Skip to comments.Gays want acceptance, panel says
Posted on 01/07/2004 2:58:04 PM PST by Holly_P
'Laramie Project' examines attitudes in community
Daniel Gatlin was just a second-grader when he had his first crush.
He found himself fancying a third-grader. A boy.
Now 18 and a senior at Brewer High School in Morgan County, Gatlin knows what those feelings meant. He's gay.
Acknowledging to yourself that you're gay and discussing it in a church full of strangers require different levels of resolution, and Gatlin's managed both. To promote a play by Theatre Huntsville, he was part of the Tuesday night panel discussion "Prejudice, Hatred and Community Responsibility: What Can Huntsville Learn from 'The Laramie Project'?"
Some panel members were homosexuals, some were lesbians and some were straight. The common thread between them - be they social workers, law enforcement, media or ministers - was the wish for society's acceptance of all.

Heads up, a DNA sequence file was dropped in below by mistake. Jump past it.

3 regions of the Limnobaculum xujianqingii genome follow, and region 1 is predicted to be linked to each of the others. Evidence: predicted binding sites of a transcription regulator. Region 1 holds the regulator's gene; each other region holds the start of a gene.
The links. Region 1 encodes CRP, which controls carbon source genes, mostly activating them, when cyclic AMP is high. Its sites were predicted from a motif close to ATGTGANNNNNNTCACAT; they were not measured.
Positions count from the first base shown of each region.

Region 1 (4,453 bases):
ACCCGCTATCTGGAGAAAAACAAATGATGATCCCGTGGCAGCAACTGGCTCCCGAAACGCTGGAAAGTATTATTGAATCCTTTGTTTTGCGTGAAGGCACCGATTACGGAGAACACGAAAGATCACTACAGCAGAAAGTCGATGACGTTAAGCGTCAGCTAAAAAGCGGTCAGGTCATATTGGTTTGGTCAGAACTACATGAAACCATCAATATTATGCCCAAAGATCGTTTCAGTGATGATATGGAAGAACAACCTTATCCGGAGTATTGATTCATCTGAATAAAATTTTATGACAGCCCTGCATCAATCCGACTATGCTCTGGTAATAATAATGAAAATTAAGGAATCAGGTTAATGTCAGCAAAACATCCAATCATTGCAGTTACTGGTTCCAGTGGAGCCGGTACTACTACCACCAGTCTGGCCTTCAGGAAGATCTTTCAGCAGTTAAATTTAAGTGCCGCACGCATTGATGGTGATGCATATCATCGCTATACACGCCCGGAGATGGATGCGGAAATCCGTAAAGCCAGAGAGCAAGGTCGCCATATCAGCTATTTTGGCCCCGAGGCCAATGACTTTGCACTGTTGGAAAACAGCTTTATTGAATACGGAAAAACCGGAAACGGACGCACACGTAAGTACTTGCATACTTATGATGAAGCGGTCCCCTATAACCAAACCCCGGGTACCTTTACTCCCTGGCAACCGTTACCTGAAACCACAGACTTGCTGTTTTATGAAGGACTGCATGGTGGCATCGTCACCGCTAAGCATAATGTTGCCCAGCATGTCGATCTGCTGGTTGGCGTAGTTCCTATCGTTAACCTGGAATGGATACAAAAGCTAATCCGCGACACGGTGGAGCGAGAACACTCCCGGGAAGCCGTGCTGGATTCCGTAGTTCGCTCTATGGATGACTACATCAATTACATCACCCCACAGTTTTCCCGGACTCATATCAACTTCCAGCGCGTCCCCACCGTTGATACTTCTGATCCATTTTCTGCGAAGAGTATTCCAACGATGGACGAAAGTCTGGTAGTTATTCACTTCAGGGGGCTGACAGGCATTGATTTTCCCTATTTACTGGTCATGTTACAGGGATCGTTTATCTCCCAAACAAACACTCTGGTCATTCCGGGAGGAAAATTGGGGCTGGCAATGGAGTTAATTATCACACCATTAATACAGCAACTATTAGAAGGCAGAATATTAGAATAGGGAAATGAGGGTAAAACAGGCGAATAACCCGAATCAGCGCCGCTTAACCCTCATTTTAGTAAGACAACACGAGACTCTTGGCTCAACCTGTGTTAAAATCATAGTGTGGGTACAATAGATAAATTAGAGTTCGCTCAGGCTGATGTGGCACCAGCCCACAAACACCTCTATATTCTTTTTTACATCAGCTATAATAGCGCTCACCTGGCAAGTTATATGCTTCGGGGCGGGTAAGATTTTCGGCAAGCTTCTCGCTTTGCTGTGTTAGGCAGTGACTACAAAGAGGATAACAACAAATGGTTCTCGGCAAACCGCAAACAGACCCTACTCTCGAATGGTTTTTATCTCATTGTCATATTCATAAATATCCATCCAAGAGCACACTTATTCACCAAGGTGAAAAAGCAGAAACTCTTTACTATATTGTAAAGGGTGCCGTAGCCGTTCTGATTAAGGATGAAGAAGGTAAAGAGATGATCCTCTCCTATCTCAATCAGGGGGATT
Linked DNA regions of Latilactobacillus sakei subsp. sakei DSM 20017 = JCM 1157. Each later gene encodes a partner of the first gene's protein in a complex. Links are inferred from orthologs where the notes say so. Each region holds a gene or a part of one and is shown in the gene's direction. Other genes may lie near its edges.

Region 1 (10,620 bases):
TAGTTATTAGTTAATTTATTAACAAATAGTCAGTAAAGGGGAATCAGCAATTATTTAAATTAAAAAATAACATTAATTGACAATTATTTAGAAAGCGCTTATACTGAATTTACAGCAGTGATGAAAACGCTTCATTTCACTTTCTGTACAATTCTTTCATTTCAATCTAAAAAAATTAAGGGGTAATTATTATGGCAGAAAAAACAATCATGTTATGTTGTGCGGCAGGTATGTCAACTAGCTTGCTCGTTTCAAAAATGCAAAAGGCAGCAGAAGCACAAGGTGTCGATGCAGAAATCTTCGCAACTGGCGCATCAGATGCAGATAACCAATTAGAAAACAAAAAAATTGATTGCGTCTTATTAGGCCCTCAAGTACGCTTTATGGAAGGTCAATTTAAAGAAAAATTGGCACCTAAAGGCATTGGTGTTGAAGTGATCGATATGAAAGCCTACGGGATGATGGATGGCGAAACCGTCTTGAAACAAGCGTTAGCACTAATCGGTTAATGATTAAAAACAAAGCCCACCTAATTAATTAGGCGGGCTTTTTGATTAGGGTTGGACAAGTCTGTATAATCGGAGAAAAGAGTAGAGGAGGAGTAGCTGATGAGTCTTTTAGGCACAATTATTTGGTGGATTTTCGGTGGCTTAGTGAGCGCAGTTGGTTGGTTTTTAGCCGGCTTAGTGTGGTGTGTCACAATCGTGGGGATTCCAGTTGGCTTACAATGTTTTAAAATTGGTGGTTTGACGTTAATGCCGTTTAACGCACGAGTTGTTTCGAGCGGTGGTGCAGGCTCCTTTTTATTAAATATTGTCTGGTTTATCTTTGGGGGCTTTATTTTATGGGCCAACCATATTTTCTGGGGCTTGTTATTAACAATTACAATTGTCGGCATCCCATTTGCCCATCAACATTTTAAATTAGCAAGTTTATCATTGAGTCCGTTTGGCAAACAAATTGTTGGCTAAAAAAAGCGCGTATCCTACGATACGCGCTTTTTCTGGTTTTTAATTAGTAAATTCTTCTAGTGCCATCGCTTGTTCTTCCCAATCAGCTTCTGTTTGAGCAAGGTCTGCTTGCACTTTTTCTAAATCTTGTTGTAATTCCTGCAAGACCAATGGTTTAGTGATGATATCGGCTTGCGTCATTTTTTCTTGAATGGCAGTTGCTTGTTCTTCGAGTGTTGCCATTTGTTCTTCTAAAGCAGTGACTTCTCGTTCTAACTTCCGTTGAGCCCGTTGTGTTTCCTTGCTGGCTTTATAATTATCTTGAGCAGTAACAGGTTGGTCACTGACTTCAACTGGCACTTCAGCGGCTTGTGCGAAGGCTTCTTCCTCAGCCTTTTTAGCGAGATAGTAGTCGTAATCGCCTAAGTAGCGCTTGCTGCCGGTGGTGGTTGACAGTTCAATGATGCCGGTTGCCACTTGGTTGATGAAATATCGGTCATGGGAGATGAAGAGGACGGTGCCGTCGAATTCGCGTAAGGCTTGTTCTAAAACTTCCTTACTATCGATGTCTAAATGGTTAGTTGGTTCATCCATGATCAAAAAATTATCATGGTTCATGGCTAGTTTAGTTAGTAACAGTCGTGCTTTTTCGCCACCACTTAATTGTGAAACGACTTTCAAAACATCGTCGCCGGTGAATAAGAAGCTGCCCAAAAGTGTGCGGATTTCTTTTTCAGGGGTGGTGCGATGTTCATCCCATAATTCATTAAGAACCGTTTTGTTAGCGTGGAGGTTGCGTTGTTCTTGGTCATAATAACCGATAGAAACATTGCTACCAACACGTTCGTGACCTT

"The Laramie Project" is a play about how the 1998 murder of Matthew Shepard, a gay student at the University of Wyoming, affected Laramie, Wyo., where the beating took place. The script examines the guilt, homophobia, indifference and satisfaction the townspeople experienced.
Some Theatre Huntsville actors came to the panel discussion at Unitarian Universalist Church and performed scenes from the play. After each scene, panelists relayed how they were affected.
After a scene on how gays are targeted for violent or unkind treatment, WEUP-FM news director Tony Jordan said gays should be practical, especially when it involves their safety. He said behavior that flies in New York or San Francisco won't necessarily fly in Alabaster.